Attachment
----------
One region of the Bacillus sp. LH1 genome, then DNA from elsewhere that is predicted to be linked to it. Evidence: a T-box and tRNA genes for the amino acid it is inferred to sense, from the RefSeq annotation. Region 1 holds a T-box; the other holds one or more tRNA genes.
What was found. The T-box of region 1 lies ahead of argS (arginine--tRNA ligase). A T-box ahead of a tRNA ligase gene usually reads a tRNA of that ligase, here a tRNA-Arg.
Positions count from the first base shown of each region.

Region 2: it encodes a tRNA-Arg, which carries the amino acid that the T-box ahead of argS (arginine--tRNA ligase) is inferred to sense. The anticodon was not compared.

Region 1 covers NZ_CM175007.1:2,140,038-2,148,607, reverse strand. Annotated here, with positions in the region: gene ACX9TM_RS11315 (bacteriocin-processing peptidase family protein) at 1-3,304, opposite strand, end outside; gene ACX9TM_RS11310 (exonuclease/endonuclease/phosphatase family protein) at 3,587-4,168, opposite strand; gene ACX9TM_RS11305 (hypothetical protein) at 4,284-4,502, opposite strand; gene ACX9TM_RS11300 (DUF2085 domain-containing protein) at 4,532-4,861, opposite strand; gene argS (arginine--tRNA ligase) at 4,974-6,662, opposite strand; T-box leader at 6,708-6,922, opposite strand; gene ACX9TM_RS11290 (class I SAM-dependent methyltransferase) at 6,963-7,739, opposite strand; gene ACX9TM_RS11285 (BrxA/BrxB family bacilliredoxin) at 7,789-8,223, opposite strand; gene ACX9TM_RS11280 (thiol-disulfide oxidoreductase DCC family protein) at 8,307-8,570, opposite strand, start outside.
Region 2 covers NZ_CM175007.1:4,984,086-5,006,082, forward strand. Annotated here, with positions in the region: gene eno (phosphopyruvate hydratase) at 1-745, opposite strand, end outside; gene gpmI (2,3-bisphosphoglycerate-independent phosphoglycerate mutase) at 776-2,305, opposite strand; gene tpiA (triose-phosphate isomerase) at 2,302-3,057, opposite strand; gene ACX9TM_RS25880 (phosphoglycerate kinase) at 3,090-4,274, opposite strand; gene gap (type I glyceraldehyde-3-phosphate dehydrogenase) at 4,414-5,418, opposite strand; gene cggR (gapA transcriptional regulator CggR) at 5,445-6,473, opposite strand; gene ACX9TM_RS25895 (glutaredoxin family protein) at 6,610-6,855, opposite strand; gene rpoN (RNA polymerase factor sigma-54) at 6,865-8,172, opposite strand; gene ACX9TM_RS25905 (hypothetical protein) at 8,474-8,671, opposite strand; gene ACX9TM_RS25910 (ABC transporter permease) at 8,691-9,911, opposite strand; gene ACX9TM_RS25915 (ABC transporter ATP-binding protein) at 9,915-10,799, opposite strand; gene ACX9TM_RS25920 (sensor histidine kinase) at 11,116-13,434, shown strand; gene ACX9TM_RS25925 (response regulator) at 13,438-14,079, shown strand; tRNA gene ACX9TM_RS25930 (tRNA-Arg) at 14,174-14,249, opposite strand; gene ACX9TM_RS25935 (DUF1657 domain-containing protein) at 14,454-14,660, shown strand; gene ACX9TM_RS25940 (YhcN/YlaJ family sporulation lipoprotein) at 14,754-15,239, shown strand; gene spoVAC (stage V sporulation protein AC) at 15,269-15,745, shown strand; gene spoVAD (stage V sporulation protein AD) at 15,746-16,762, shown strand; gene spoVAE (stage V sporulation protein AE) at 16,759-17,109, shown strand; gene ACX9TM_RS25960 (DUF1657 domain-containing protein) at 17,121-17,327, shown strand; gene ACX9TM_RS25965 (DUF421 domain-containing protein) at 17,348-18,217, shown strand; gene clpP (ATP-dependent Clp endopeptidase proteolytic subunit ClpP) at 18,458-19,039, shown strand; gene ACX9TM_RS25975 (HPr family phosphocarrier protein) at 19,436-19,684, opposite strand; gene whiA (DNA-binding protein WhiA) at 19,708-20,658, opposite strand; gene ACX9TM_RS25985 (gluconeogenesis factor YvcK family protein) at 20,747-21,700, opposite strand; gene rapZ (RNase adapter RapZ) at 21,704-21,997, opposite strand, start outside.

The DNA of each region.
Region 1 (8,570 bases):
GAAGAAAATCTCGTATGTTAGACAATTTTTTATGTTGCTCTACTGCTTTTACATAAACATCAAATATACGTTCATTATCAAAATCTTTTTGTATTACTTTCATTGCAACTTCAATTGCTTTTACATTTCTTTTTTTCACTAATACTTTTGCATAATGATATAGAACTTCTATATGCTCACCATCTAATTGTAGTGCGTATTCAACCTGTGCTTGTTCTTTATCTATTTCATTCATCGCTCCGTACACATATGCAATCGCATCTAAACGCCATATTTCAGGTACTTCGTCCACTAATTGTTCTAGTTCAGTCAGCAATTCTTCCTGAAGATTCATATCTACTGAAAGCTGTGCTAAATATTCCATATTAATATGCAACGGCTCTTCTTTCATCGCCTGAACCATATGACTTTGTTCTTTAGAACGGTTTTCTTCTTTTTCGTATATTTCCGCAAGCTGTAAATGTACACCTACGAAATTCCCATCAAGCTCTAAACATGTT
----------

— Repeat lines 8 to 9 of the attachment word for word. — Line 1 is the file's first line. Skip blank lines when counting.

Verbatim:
Region 1 (8,570 bases):
GAAGAAAATCTCGTATGTTAGACAATTTTTTATGTTGCTCTACTGCTTTTACATAAACATCAAATATACGTTCATTATCAAAATCTTTTTGTATTACTTTCATTGCAACTTCAATTGCTTTTACATTTCTTTTTTTCACTAATACTTTTGCATAATGATATAGAACTTCTATATGCTCACCATCTAATTGTAGTGCGTATTCAACCTGTGCTTGTTCTTTATCTATTTCATTCATCGCTCCGTACACATATGCAATCGCATCTAAACGCCATATTTCAGGTACTTCGTCCACTAATTGTTCTAGTTCAGTCAGCAATTCTTCCTGAAGATTCATATCTACTGAAAGCTGTGCTAAATATTCCATATTAATATGCAACGGCTCTTCTTTCATCGCCTGAACCATATGACTTTGTTCTTTAGAACGGTTTTCTTCTTTTTCGTATATTTCCGCAAGCTGTAAATGTACACCTACGAAATTCCCATCAAGCTCTAAACATGTT